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What Should the Policy be for High School Strip Searches?

June 26, 2009

Safford, AZ – Yesterday's ruling by the U.S. Supreme Court that the 2003 strip search of a 13-year old eastern Arizona girl was unconstitutional could help provide schools with valuable guidance, according to some involved in the case. Savana Redding was searched after a classmate told school officials Savana had given her prescription-strength ibuprofen, which would be a violation of school policy. No pills were found.

National Association of Social Workers attorney Carolyn Polowy filed a friend-of-the-court brief in the case, and says the ruling will give schools some much-needed guidance when it comes to developing policies for student searches.

"This helps to give the schools some more substantive issues to consider before conducting such a search. They really need to have, as the court says, at least a moderate degree of certainty they’re going to find something before they go forward."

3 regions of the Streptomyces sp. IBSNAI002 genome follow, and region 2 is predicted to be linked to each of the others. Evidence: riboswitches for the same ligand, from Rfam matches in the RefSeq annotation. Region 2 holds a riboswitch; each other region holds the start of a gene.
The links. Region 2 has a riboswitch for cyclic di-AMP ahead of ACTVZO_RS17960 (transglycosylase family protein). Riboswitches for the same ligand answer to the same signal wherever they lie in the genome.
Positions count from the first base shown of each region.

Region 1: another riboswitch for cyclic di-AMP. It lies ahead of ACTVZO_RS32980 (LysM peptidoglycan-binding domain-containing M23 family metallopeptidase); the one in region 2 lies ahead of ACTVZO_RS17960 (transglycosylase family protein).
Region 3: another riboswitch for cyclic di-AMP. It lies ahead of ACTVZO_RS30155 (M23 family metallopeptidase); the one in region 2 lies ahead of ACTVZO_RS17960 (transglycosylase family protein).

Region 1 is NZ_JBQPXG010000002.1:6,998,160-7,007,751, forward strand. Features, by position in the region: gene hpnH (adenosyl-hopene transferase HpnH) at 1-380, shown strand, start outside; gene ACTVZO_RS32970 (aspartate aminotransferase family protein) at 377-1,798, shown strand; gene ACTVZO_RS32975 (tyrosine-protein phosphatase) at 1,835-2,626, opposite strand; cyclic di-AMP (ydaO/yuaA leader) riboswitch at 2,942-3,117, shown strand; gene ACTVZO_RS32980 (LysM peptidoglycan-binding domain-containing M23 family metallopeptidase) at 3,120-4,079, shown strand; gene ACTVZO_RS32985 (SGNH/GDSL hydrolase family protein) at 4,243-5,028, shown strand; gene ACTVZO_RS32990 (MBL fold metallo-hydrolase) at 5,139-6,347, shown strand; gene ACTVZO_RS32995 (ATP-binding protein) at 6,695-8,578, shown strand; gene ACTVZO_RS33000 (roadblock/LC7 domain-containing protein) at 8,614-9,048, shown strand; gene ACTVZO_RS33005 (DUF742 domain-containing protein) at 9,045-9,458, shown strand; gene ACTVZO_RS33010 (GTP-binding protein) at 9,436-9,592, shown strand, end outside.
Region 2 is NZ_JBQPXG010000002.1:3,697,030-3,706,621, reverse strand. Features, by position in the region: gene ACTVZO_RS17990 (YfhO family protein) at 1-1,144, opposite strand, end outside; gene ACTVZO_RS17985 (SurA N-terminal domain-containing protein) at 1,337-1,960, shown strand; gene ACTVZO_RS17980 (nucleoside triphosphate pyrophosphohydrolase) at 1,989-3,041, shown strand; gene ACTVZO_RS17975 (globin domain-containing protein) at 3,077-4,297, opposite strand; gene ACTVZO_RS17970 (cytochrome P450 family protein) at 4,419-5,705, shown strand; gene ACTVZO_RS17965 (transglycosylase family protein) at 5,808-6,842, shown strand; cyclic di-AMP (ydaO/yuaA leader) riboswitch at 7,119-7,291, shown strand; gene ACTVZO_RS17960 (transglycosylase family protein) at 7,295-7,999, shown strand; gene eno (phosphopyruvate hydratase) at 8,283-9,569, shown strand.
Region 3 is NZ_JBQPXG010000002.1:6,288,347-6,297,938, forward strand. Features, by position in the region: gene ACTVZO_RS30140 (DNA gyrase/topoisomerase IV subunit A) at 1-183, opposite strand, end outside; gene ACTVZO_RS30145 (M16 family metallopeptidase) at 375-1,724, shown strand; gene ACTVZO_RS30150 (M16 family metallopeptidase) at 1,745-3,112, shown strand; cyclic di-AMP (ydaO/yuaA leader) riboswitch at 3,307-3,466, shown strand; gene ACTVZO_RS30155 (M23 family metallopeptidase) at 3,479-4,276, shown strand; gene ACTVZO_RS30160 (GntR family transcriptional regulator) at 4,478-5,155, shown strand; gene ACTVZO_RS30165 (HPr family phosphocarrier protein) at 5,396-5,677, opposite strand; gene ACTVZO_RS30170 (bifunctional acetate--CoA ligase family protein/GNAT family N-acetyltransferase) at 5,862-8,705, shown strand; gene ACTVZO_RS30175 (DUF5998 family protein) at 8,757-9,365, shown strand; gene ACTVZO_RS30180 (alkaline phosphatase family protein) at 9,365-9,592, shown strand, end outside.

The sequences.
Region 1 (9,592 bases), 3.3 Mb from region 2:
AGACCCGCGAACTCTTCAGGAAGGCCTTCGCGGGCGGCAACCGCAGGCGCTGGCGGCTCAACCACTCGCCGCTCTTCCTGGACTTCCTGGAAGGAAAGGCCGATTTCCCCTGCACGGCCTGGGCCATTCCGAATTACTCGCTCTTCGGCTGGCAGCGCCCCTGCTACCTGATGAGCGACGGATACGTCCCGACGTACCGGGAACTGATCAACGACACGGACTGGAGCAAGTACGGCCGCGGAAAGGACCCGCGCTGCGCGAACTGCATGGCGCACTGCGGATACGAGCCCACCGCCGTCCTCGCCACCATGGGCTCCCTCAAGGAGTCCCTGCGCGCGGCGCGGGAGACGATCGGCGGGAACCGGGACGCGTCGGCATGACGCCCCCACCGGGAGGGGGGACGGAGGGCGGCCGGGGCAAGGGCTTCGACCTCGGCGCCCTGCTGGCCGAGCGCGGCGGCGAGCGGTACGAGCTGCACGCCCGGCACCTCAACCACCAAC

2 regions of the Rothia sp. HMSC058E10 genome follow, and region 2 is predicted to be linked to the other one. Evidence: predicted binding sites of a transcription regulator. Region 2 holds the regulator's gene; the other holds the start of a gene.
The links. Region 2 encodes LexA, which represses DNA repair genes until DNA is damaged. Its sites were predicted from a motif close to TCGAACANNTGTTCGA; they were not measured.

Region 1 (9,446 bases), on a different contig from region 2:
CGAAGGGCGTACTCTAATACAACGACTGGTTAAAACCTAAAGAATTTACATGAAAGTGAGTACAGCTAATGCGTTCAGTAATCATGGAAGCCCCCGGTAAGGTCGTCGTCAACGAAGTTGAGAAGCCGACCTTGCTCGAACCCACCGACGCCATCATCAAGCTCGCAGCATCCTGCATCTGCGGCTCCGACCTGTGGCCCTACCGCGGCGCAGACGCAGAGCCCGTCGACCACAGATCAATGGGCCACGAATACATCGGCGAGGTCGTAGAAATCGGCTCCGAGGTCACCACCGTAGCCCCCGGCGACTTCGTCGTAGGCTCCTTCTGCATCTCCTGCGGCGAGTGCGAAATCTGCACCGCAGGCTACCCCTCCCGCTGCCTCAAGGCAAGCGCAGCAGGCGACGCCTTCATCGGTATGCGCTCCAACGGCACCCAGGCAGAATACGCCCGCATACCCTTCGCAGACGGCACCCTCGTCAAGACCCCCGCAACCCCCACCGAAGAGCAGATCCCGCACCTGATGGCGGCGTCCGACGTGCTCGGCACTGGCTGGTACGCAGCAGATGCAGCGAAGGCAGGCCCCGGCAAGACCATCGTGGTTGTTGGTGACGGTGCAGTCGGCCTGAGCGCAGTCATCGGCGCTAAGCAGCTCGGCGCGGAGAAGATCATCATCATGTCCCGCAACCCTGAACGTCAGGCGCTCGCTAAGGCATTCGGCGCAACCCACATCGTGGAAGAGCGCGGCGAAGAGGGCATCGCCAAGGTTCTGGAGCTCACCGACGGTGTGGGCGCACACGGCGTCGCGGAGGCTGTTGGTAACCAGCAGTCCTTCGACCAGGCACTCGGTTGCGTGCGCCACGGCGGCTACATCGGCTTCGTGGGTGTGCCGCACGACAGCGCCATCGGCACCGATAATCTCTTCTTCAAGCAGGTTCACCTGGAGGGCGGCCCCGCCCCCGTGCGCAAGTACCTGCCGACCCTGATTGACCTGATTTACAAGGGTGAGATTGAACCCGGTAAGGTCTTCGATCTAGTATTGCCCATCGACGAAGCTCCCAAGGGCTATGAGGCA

Polowy's brief cited research about the effects of intrusive searches on vulnerable adolescents.

"Their privacy is completely invaded, requiring them to undress down to their underwear, looking into their underwear. This can have detrimental psychological effects, both immediate and long-term."

The ruling is an important affirmation of civil rights, Polowy adds.

"It confirms that children, including teenagers, have rights in our society; rights that need to be upheld and observed, and I think that’s important."

Polowy hopes schools would also consider requesting parental consent for such searches and allowing parents to be present. Redding went from being an honor student to dropping out of school, but reportedly is now a psychology major in college at age 19. The lone dissenting justice in the eight-to-one decision, Clarence Thomas, said the ruling could backfire, as students now know the safest place to hide contraband.

Doug Ramsey, Public News Service - AZ